Visian ICL (STAAR Surgical). This lens is a foldable posterior chamber lens composed of the company's proprietary Collamer material and requires a 3.0mm- to 3.2mm-incision. It's available in four lengths with sizing based on anterior chamber depth and the horizontal white to white measurement of the patient's eye. It rests in the ciliary sulcus. The surgeon delivers the lens into the anterior chamber and then places its four footplates behind the iris to rest in the ciliary sulcus. A caveat: The surgeon can have difficulty visualizing the lens in the ciliary sulcus.

A toric-phakic IOL will eliminate the need for a separate surgery for astigmatism control.

With the introduction of other lenses, our assortment of phakic IOLs will continue to grow. The most anticipated addition: the first toric-phakic IOL — eliminating the need to do a separate surgery for astigmatism control.

Wavefront IOLs

These lenses are designed to decrease the amount of unwanted aberration that follows standard IOL surgery. The young, healthy eye (birth to age 40) has a balance of positive spherical aberration on the cornea with that of negative spherical aberration in the lens. As the eye ages, an increase in the magnitude of positive spherical aberration on the lens leaves the eye with unwanted spherical aberration.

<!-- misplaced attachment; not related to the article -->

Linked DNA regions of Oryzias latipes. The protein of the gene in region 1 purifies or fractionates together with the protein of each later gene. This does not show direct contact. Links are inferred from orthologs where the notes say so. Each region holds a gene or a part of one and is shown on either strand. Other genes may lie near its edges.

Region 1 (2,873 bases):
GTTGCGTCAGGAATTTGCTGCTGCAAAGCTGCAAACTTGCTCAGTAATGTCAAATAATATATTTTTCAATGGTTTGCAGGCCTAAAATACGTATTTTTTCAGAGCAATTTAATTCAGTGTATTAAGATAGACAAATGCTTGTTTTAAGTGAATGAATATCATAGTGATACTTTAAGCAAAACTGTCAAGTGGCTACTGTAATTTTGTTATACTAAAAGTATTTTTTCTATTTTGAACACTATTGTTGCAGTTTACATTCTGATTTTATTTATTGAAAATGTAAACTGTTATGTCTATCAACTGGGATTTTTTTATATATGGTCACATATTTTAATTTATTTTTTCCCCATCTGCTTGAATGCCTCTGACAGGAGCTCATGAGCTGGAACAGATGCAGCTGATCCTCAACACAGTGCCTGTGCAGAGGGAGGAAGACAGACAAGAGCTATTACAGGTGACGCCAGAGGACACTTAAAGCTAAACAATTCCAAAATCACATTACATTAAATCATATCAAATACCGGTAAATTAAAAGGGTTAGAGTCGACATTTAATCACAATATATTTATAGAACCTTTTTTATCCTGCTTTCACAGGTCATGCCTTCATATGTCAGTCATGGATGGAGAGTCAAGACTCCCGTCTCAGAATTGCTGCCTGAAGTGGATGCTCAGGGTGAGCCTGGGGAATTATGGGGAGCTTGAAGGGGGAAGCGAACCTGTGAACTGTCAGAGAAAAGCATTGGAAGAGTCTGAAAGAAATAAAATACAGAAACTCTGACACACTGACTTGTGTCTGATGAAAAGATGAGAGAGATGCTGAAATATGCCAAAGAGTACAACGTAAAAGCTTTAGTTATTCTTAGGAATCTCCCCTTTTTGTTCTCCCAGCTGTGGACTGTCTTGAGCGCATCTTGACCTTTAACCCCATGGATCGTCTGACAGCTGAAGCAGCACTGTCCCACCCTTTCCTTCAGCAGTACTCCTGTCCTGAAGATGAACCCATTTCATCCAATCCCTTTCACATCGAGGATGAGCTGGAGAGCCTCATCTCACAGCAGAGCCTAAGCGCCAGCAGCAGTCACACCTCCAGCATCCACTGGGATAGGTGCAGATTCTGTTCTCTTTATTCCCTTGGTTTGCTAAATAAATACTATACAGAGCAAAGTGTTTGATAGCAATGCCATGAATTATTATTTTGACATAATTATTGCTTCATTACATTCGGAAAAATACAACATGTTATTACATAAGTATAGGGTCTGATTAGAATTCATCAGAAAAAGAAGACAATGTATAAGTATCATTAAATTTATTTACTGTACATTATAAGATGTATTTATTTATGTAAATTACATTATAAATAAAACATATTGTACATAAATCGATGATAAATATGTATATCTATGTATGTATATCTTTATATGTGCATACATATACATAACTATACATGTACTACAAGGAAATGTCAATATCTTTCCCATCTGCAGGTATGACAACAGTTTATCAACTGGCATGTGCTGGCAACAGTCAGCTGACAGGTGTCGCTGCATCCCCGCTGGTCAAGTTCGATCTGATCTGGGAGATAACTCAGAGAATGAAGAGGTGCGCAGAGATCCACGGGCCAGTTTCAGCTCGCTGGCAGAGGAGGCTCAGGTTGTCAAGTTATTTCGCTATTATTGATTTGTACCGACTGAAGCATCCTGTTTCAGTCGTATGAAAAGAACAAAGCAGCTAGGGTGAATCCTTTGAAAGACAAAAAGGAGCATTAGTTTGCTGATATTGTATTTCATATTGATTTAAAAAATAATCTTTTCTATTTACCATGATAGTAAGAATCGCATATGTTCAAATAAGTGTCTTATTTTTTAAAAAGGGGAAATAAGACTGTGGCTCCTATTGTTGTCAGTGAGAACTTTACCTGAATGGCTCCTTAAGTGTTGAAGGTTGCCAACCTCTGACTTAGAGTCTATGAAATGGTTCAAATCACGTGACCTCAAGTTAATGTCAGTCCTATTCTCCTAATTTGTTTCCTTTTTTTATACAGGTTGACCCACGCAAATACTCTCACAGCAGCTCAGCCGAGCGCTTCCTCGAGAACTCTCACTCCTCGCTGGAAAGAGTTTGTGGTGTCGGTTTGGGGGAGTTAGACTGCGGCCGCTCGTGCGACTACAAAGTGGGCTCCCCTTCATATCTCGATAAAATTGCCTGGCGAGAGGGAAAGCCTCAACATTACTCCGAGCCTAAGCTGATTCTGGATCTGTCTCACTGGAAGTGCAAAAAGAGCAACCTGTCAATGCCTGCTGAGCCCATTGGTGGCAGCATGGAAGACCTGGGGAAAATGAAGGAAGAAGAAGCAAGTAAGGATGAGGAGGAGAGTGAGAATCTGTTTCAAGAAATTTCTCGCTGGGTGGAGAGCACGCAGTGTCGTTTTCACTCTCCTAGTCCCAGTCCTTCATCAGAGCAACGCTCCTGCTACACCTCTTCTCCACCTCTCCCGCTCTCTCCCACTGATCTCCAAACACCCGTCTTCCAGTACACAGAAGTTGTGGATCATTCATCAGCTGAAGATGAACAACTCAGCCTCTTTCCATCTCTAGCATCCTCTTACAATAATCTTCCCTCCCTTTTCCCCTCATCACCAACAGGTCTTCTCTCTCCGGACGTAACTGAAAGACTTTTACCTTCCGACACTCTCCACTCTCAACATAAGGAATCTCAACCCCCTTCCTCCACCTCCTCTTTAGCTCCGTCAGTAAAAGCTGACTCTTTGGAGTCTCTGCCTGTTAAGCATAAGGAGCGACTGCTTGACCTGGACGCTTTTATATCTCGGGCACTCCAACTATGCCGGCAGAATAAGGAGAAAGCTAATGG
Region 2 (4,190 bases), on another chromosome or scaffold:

Positive spherical aberration is responsible for common night-vision distortions, such as glare, halo and poor contrast sensitivity. Putting a traditional spherical IOL into an older (presbyopic) eye compounds the problem by further increasing the amount of positive spherical aberration. Wavefront IOLs have aspheric or modified prolate surfaces to minimize this distortion by better imitating the curvature of the cornea.

Currently, three Wavefront IOLs are available:

Tecnis (AMO). This lens comes in both silicone and acrylic platforms and has a prolate surface that induces negative spherical aberration, thereby reducing or eliminating total spherical aberration. The Z-sharp optic technology, which is incorporated to flatten the curvature in the anterior surface of the lens, produces the modified prolate surface, and in turn creates negative spherical aberration. The introduction of Z-sharp technology into the IOL necessitates the correct centration and tilt of the Tecnis to avoid inducing new aberrations. The surgeon must center the lens on the pupil. Any tilting of the lens or positioning off-center will cause aberrations.